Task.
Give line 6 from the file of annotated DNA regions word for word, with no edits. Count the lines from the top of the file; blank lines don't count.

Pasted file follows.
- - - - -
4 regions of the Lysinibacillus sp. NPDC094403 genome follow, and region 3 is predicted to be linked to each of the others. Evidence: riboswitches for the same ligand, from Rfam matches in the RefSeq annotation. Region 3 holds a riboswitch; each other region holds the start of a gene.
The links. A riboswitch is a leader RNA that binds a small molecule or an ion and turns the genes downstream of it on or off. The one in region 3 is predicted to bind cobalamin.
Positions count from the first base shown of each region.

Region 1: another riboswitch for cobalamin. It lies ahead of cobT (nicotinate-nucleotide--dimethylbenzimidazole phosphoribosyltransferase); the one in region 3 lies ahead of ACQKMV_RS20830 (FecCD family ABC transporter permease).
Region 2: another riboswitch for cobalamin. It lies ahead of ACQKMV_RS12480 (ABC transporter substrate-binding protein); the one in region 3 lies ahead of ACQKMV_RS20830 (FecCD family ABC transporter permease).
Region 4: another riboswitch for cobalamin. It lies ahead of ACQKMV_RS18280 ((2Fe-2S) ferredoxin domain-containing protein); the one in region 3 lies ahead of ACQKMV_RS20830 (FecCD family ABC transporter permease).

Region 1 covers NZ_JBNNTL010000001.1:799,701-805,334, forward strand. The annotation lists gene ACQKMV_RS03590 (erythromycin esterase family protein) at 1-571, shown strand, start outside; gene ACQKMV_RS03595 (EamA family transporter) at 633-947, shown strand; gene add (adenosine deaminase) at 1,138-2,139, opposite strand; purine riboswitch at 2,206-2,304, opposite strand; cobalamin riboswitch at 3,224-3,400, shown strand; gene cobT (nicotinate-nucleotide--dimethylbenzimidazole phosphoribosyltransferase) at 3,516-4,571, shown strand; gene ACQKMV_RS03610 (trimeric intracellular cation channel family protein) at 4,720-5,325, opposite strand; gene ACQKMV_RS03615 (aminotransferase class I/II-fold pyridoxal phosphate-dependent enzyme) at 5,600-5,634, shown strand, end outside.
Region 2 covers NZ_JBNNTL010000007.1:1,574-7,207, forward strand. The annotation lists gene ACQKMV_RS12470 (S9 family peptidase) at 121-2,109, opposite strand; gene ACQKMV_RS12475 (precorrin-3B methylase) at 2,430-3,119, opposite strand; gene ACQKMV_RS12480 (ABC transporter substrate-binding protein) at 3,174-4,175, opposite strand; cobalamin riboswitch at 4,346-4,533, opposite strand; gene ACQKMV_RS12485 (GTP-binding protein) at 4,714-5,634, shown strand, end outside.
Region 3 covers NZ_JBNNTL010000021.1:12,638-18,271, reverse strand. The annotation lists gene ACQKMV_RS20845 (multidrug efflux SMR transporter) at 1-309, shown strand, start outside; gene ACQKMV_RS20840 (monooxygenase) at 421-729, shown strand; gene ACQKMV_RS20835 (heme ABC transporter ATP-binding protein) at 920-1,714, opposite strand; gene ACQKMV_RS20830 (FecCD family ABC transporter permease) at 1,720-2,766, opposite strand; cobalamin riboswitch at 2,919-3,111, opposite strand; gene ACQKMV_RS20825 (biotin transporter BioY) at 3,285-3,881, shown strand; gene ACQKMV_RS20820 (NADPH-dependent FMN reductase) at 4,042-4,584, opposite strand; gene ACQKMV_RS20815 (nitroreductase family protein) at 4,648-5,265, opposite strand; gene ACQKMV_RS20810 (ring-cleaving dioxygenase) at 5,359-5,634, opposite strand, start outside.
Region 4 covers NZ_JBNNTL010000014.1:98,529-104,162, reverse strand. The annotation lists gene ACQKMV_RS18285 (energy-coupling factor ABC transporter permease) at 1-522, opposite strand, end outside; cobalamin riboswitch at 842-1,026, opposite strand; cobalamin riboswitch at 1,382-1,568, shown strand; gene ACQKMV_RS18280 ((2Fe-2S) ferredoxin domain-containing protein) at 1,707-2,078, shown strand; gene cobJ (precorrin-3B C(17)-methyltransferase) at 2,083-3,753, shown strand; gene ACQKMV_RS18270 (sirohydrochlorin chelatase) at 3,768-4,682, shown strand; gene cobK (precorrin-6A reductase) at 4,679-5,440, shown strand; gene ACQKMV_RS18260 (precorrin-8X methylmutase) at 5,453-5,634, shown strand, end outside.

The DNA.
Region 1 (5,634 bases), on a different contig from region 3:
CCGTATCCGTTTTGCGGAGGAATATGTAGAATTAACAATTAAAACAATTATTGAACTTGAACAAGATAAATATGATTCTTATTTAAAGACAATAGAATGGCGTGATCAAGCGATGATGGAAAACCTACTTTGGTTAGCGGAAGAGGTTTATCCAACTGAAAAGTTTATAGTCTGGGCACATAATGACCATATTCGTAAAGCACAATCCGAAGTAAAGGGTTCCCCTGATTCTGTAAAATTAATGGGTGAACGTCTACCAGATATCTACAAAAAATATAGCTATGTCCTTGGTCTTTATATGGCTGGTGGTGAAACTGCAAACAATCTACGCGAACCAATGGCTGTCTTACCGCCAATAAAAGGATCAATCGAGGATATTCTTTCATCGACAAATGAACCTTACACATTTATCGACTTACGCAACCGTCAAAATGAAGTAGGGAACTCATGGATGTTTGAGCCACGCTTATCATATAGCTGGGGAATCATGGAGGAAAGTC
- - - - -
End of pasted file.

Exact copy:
Region 4: another riboswitch for cobalamin. It lies ahead of ACQKMV_RS18280 ((2Fe-2S) ferredoxin domain-containing protein); the one in region 3 lies ahead of ACQKMV_RS20830 (FecCD family ABC transporter permease).